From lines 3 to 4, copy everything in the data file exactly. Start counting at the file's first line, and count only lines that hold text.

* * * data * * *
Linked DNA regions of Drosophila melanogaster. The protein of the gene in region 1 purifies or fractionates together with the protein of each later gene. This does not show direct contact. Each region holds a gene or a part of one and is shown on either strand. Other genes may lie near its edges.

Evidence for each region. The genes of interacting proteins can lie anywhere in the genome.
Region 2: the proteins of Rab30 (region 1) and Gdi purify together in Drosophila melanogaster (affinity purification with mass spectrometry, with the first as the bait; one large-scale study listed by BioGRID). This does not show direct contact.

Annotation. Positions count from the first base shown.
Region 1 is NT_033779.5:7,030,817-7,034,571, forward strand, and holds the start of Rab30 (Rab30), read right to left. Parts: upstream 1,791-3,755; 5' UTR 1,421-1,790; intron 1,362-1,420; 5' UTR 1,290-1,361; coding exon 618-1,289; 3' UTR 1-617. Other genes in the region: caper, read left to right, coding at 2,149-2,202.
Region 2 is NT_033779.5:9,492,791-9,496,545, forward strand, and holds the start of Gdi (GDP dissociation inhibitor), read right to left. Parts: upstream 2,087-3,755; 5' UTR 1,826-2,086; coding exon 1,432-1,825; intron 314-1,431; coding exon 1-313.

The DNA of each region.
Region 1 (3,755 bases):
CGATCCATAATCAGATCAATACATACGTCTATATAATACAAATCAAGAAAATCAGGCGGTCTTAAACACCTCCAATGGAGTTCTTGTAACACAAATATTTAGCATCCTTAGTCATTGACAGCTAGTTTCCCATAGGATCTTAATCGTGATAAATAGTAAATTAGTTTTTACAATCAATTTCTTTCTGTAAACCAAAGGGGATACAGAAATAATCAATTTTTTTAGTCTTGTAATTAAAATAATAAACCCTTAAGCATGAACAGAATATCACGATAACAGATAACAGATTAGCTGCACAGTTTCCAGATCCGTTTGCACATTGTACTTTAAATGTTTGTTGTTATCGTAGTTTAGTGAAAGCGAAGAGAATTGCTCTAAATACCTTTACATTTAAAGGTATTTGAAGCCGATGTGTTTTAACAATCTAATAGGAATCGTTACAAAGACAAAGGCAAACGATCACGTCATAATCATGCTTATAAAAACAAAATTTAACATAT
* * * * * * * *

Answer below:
Region 2: the proteins of Rab30 (region 1) and Gdi purify together in Drosophila melanogaster (affinity purification with mass spectrometry, with the first as the bait; one large-scale study listed by BioGRID). This does not show direct contact.

Annotation. Positions count from the first base shown.